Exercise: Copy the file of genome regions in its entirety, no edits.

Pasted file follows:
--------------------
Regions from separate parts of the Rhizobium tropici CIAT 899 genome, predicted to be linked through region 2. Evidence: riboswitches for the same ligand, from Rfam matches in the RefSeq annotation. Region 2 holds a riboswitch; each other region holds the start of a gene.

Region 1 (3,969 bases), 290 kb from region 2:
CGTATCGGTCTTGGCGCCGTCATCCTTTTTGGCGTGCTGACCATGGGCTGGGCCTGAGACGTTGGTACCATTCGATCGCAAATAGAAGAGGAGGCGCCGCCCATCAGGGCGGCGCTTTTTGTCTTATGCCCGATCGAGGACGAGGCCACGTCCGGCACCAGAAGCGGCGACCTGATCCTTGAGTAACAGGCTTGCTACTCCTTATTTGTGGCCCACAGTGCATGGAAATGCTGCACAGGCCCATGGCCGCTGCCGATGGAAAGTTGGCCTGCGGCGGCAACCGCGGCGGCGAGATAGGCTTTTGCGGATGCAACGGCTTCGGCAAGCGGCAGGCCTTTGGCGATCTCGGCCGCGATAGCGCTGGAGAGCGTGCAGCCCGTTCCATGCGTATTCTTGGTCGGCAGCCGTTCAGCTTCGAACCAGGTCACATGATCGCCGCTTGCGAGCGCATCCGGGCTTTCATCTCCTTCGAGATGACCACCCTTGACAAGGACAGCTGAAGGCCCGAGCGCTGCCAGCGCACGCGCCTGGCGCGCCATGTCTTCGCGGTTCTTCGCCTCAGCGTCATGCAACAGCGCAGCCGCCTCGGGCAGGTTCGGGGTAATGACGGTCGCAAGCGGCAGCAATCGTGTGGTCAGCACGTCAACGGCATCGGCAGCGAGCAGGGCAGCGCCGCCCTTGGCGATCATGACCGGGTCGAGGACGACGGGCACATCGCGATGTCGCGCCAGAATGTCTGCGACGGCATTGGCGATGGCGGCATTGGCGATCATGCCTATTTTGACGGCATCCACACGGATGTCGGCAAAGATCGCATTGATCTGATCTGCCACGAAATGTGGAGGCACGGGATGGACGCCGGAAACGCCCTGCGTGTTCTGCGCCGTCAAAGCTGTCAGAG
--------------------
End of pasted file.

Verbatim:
Regions from separate parts of the Rhizobium tropici CIAT 899 genome, predicted to be linked through region 2. Evidence: riboswitches for the same ligand, from Rfam matches in the RefSeq annotation. Region 2 holds a riboswitch; each other region holds the start of a gene.

Region 1 (3,969 bases), 290 kb from region 2:
CGTATCGGTCTTGGCGCCGTCATCCTTTTTGGCGTGCTGACCATGGGCTGGGCCTGAGACGTTGGTACCATTCGATCGCAAATAGAAGAGGAGGCGCCGCCCATCAGGGCGGCGCTTTTTGTCTTATGCCCGATCGAGGACGAGGCCACGTCCGGCACCAGAAGCGGCGACCTGATCCTTGAGTAACAGGCTTGCTACTCCTTATTTGTGGCCCACAGTGCATGGAAATGCTGCACAGGCCCATGGCCGCTGCCGATGGAAAGTTGGCCTGCGGCGGCAACCGCGGCGGCGAGATAGGCTTTTGCGGATGCAACGGCTTCGGCAAGCGGCAGGCCTTTGGCGATCTCGGCCGCGATAGCGCTGGAGAGCGTGCAGCCCGTTCCATGCGTATTCTTGGTCGGCAGCCGTTCAGCTTCGAACCAGGTCACATGATCGCCGCTTGCGAGCGCATCCGGGCTTTCATCTCCTTCGAGATGACCACCCTTGACAAGGACAGCTGAAGGCCCGAGCGCTGCCAGCGCACGCGCCTGGCGCGCCATGTCTTCGCGGTTCTTCGCCTCAGCGTCATGCAACAGCGCAGCCGCCTCGGGCAGGTTCGGGGTAATGACGGTCGCAAGCGGCAGCAATCGTGTGGTCAGCACGTCAACGGCATCGGCAGCGAGCAGGGCAGCGCCGCCCTTGGCGATCATGACCGGGTCGAGGACGACGGGCACATCGCGATGTCGCGCCAGAATGTCTGCGACGGCATTGGCGATGGCGGCATTGGCGATCATGCCTATTTTGACGGCATCCACACGGATGTCGGCAAAGATCGCATTGATCTGATCTGCCACGAAATGTGGAGGCACGGGATGGACGCCGGAAACGCCCTGCGTGTTCTGCGCCGTCAAAGCTGTCAGAG